Fortress comes with examples showing the initialization of a Fortress application done by initializing the root container of the application with an instance of class FortressConfig. The elements of the FortressConfig are fixed and each example currently assumes, that they are enough for starting the component and service logic. This is normally true for standalone applications, but if the root container is embedded into an environment like a servlet container or into a plug-in, this might not be enough.

The FortressConfig class creates internally two Context objects, one for the configuration of the root container and one for the default (system) configuration, that is set as the parent context of the first one. Contexts are hierarchical. If a key is not found in the current context, it is requested from its parent. Therefore we have to create our own Context object, if we want to support additional configuration parameters from the embedding application.

FortressConfig has an additional constructor to define the parent context on our own. It is used to set our own context as parent of the Fortress root container's context. The easiest solution is to create an instance of DefaultContext and initialize it with a populated map. Do not forget to set the parent of your own context. This should still be the default configuration created with FortressConfig.createDefaultContext.

See example code used in your servlets init method:

   public void init(final ServletConfig pServletConfig) throws ServletException 
    { 
        ... 
        final DefaultContext lContext =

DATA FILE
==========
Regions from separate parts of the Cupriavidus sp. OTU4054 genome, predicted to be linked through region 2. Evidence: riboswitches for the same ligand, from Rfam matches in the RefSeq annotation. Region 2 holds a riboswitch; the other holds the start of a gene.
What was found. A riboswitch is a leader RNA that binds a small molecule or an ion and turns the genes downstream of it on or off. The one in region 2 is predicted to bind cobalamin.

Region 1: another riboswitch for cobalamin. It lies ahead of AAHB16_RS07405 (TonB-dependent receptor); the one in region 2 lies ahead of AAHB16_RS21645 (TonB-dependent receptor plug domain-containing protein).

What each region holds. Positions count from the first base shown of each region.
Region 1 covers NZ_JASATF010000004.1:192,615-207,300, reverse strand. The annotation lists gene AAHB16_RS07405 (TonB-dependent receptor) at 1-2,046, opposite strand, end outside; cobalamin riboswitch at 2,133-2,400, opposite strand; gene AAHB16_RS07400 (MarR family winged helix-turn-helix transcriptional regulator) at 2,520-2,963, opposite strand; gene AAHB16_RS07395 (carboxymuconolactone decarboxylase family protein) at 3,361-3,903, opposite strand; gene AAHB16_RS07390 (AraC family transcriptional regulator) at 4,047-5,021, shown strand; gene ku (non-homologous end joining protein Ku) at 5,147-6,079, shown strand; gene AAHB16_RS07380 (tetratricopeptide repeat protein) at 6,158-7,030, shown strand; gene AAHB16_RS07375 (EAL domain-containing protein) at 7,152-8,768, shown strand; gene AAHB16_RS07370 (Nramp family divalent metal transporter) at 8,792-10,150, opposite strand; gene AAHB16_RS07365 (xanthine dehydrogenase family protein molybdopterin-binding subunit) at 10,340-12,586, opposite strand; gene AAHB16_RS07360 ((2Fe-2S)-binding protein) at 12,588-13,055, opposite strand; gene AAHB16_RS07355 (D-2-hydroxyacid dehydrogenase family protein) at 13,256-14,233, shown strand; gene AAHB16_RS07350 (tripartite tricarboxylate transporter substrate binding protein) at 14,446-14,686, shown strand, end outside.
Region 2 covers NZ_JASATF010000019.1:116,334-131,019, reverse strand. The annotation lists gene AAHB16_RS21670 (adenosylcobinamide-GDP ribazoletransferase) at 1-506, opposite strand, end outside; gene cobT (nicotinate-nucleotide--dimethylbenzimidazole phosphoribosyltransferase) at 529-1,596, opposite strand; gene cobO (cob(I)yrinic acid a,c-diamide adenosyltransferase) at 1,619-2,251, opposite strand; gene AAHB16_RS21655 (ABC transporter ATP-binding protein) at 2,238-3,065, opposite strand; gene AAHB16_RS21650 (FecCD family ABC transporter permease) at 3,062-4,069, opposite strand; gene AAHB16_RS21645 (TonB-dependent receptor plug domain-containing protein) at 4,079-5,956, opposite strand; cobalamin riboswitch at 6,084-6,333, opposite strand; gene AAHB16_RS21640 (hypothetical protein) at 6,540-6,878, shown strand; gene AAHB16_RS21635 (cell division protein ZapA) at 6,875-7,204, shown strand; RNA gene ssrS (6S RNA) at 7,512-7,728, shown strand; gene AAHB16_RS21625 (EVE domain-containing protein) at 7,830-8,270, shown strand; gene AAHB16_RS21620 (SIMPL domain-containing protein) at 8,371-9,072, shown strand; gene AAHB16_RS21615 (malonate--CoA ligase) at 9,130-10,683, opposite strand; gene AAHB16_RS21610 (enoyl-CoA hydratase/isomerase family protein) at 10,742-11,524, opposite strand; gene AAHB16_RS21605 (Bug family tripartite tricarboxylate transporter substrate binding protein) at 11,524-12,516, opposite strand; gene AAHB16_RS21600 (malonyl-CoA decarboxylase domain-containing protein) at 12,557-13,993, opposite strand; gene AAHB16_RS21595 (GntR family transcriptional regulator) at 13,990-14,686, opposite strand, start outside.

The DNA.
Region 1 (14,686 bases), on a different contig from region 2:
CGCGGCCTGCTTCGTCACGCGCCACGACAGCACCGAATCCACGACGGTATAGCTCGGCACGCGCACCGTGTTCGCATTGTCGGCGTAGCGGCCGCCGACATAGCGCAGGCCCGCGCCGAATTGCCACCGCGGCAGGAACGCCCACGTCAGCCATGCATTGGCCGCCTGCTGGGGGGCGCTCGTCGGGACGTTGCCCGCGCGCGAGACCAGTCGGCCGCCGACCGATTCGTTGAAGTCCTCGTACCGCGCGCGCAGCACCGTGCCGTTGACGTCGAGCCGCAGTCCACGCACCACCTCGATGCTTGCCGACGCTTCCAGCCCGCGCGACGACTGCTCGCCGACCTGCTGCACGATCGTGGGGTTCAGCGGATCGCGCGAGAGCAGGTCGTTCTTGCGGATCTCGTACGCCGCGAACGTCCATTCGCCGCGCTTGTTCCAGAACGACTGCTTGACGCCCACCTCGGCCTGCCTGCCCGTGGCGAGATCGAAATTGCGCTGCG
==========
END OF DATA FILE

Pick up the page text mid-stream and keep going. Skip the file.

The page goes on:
new DefaultContext(initializeMap(),FortressConfig.createDefaultConfig()); 
        lContext.makeReadOnly(); 
        final FortressConfig lConfig = new FortressConfig(lContext); 
        ... 
    }
    private Map initializeMap() 
    { 
        Map lMap = new Hashtable();
        lMap.put(CACHE_KEY, getServletConfig.getInitParameter("enable-cache")); 
        return lMap; 
    } 
    private static String CACHE_KEY = "app.cache"; 

You might add also additional services provided by the servlet context istelf i.e. a servive for mime types. Assuming you have an interface for this:

public interface MimeTypeService 
{
    public static final String ROLE = MimeTypeService.class.getName(); 
    /** Request a mime type for a file name. */ 
    public String get(final String pFilename); 
}

and an implementation for a servlet environment:

public class ServletMimeTypeService implements MimeTypeService
{
    private final ServletContext m_ServletContext; 
    public ServletMimeTypeService(final ServletContext pServletContext) 
    { 
        m_ServletContext = pServletContext; 
    } 
    public String get(final String pFilename)  
    { 
        return m_ServletContext.getMimeType(pFilename); 
    } 
}

you can make this service available for your Fortress container by using an own DefaultServiceManager and put this into the FortressConfig during the servlet init:

    public void init(final ServletConfig pServletConfig) throws ServletException 
    { 
        ... 
        final ServletContext lServletContext = pServletConfig.getServletContext(); 
        final DefaultServiceManager lServiceManager = new DefaultServiceManager(); 
        lServiceManager.put(MimeTypeService.ROLE, new ServletMimeTypeService(lServletContext); 
        final FortressConfig lConfig = new FortressConfig(); 
        lConfig.setServiceManager(lServiceManager); 
        ...
    } 

Naturally you can combine this with your own context described above.

AvalonFortressFAQ/ExtendingTheFortressConfiguration (last edited 2009-09-20 23:16:43 by localhost)